Expectation vs Reality

I must admit, I used to have high expectations on my future wedding. This was during my own version of zaman jahiliyah, when I was more shallow-minded, thinking that having a massive grand wedding is the ultimate goal in life. How? Because I watch TONNES of Bollywood movies since I was a toddler (I still do). As I grow older, of course I get wiser (lol), and then when it’s really time to really get married, reality sets it.

With the baggage of the Malay culture especially in weddings, I realized that a (Malay) wedding lasts only one or two days, but a marriage lasts a lifetime. But how much effort and resources do we invest in preparing for a wedding, as compared to a marriage? I did some reflections and analyzed our culture, society and society’s expectations, and had discussions with my other half. One thing we agreed on, is that we should only do what is required and encouraged by Islam. (Though we still have a few differences in opinions on some other stuff.)just-realised-I-am-planning-two-weddings-the-one-inspired-by-pinterest-and-the-one-I-can-actually-afford-1

Eventually, I concluded that if it was entirely up to me, I would prefer to just nikah at ROMM and that’s it. No wedding.

It’s not that I don’t really want to have a wedding. I mean seriously, who could resist a really perfect and beautiful wedding? I really love all that glitz and glamour stuff. But for myself, nah. And it’s not that I can’t afford a wedding, I just rather not do it. For a few simple reasons:

  • The moolah! Yup, a wedding costs 5-digits. Wouldn’t it be better to spend that amount on a 6-month honeymoon across the world? Or for your future house renovation? Or save it for umrah/hajj? Or simply donate to charity or spend it to treat your family/spouse?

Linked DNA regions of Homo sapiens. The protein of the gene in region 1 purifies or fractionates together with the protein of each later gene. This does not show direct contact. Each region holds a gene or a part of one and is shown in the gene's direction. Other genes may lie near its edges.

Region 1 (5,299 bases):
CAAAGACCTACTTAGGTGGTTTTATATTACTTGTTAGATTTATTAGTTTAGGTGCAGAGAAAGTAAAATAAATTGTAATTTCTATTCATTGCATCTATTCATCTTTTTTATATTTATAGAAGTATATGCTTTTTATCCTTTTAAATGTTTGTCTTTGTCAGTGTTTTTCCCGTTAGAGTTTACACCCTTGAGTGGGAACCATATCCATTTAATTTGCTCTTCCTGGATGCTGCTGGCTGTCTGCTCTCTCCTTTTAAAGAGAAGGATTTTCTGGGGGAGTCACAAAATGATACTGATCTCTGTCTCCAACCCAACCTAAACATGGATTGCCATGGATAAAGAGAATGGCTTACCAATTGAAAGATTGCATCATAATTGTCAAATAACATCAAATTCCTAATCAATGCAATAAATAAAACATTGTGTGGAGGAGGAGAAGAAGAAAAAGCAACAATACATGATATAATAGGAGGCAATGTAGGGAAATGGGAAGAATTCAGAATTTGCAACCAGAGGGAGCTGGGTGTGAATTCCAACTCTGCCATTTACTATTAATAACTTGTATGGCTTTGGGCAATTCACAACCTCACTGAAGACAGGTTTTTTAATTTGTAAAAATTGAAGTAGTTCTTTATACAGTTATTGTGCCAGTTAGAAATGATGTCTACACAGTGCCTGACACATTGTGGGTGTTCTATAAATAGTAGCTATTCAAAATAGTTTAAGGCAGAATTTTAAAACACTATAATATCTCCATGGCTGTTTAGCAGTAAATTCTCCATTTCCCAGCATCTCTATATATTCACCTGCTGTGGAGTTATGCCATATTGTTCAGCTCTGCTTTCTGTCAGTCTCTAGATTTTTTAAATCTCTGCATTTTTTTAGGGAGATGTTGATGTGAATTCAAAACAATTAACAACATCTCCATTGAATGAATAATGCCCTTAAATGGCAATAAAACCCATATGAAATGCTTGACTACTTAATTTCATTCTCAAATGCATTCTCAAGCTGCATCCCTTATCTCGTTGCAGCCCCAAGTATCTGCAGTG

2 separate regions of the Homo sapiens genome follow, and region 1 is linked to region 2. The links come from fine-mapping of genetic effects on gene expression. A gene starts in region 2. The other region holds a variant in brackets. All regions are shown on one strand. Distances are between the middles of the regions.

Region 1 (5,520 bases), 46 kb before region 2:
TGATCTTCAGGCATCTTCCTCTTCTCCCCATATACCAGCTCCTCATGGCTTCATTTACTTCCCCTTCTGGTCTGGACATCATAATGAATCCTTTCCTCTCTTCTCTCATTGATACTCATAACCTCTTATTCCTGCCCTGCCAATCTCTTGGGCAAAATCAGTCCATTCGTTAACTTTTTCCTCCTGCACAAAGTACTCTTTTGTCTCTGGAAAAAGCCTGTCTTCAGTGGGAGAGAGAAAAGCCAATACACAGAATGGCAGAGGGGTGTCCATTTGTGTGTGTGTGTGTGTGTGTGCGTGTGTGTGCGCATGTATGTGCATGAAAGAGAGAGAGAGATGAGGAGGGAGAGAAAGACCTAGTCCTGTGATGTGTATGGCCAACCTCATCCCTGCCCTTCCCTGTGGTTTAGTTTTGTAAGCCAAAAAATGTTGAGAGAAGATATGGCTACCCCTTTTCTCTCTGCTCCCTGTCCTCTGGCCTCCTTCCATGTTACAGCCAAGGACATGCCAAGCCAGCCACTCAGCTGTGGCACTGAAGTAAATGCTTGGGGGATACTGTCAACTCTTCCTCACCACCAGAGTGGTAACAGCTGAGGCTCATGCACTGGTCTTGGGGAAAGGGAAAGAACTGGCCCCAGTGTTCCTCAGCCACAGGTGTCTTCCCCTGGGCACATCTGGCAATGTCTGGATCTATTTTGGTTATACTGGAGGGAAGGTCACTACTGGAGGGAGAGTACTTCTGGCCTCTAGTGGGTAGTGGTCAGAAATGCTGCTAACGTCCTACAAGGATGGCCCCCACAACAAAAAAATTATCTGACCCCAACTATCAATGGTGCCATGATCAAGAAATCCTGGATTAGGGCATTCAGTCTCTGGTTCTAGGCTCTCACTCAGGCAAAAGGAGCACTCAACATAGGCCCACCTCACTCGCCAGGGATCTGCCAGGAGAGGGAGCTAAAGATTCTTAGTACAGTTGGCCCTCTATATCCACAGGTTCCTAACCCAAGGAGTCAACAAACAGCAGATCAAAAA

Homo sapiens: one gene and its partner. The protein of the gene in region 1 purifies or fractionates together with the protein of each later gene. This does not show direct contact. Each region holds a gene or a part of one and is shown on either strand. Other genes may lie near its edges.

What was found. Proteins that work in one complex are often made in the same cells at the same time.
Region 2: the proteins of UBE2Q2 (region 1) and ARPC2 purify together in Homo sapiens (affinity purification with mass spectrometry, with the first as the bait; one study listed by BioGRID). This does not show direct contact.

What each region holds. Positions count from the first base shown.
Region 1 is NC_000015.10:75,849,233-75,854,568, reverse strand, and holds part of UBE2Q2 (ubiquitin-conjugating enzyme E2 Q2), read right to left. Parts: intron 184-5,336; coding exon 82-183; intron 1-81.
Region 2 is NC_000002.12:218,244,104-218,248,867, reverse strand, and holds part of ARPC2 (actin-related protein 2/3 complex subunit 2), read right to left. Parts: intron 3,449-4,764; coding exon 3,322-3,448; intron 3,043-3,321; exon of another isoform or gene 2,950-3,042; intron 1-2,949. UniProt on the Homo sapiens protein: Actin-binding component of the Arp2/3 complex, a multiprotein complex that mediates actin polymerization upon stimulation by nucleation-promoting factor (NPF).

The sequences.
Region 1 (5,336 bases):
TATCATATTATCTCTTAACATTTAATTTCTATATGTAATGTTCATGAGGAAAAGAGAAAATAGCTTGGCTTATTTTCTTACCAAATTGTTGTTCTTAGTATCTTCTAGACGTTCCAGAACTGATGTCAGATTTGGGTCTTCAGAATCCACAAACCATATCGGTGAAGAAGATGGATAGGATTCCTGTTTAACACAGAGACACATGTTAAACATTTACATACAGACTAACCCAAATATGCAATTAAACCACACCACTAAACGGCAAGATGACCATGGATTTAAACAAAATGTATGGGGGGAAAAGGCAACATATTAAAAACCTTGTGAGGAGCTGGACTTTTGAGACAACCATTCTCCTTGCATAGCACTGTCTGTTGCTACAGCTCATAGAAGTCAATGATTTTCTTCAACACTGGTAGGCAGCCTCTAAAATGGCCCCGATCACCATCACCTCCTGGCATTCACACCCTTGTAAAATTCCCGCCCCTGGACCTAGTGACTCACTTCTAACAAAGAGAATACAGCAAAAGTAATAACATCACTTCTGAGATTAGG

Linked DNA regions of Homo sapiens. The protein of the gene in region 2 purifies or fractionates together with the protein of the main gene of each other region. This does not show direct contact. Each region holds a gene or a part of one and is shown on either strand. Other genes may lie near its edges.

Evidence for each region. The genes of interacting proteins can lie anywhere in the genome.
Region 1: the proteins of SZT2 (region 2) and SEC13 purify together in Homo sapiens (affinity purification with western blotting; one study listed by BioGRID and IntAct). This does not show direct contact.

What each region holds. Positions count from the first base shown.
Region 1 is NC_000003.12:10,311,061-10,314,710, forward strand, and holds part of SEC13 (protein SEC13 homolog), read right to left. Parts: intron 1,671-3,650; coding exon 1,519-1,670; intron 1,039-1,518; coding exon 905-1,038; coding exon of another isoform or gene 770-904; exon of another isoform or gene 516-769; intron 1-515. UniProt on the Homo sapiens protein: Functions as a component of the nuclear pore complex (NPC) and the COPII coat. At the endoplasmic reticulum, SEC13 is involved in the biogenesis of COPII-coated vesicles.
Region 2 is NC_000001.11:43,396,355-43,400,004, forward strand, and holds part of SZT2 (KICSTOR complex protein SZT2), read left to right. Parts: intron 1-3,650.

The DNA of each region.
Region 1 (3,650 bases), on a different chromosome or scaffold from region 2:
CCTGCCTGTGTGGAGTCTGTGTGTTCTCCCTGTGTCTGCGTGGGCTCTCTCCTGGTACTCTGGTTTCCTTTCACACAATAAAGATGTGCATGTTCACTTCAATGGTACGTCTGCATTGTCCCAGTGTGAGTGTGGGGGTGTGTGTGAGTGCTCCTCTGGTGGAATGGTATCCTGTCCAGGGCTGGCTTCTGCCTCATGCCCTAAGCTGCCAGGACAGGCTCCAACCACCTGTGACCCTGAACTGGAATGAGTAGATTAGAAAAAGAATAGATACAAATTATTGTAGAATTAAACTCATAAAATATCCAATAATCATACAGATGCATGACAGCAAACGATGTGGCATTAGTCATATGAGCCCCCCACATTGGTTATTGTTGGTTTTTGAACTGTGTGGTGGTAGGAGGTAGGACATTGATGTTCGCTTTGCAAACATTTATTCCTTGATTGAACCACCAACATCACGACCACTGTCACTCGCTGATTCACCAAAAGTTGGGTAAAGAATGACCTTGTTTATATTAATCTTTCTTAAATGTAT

• I am not a people person. I can be considered mildly anti-social. I dislike being around big groups or being in the centre of attention. And I really really dread being psychologically forced to socialize and make small talks with people. I have to do and be all these at a wedding. And why should I be forced to do something I don’t like, with a fake smile on my face, on the happiest day of my life?
  • In a Malay wedding, the typical number of guest is 1000 pax. More often than not, the bride and groom only know 25% of these people. The rest are just the parents’ guests and kenalan-kenalan. And we spend 5-digits, feeding these people, some of whom don’t even know the bride and groom personally, and attending just because it’s polite to accept a wedding invitation. In my honest opinion, I would only invite people who are dear to me to share my happiness with them because I know they are the ones who will be truly happy for me on the biggest day of my life and will keep me in their prayers. This is what will really make me happy at my wedding, though I understand that a wedding is not just the couple’s event, but also the parents’ event. Oh wells.
  • On the first day of marriage, the couple is expected to just sit on the dais, smiling at people and in front of the camera, with absolutely zero quality time spent together. It simply makes the wedding day the least important day of the marriage. Sad, isn’t it?

My justifications totally remind me of this Thought Catalog article. Can’t agree more with it. Again, no offence to anyone. To each his own. 🙂

But of course, we can’t expect everything to go our way. Yes, I am still having a wedding hahaha. But we are trying to keep it as simple and as easy as possible. And we all know, once we get into the exciting part of planning the wedding, it can be difficult to keep our excitement in check. Even parents get excited and can get carried away sometimes, not just the bride and groom. Not easy work, there, controlling ourselves.

Loads of discussions, negotiations and compromises were made between myself, my partner and the parents. But alhamdulillah, I am just thankful to have understanding and thoughtful parents and partner. We all have different sets of expectations of how the wedding should be, but none of us got 100% of what we wanted. It wasn’t easy for any of us to make the compromises and finding the balance between having what the couple wants, what the parents want and what the society/extended family expect the way we handle the wedding planning. I am glad that we could come to an agreement without raising voices. Afterall, a nikah is about to take place, which is one of the greatest good deed a Muslim can ever commit.

May Allah ease our journey.

Next post will be about vendors yay!


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